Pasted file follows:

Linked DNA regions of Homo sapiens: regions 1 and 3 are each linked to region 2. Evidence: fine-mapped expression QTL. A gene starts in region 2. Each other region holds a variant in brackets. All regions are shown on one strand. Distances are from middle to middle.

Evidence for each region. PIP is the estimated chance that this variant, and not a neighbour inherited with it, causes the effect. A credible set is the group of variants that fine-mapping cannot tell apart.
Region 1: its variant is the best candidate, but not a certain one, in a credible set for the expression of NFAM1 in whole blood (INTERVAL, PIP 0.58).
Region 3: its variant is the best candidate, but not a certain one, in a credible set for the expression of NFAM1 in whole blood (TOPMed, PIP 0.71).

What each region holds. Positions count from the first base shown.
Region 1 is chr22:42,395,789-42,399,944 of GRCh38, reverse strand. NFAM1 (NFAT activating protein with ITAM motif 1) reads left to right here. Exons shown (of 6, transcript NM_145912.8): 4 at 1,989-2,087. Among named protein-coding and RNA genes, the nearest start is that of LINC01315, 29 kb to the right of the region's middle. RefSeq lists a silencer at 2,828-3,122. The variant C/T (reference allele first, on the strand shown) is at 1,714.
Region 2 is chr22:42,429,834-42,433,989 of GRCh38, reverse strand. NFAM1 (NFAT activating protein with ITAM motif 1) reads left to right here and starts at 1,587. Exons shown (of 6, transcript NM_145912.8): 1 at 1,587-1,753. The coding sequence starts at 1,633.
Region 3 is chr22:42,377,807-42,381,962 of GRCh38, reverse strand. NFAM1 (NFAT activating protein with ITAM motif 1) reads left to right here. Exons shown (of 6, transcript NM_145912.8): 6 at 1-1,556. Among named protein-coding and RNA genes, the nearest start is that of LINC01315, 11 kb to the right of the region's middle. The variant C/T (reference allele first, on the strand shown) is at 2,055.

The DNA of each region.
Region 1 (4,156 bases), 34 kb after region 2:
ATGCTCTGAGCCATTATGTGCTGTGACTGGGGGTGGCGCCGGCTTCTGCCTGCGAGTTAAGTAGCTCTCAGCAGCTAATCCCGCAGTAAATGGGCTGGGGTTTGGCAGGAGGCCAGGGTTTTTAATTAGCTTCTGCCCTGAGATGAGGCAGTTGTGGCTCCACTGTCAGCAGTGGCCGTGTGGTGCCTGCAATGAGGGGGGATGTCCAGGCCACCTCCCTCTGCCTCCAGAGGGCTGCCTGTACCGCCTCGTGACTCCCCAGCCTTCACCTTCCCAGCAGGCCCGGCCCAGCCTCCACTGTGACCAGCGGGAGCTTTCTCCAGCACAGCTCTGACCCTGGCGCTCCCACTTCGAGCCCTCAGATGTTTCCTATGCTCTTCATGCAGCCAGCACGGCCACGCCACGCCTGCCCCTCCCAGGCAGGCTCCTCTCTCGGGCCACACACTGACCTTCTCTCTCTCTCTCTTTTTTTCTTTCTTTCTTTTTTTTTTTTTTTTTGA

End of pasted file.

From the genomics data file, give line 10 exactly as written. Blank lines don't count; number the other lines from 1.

Region 1 (4,156 bases), 34 kb after region 2: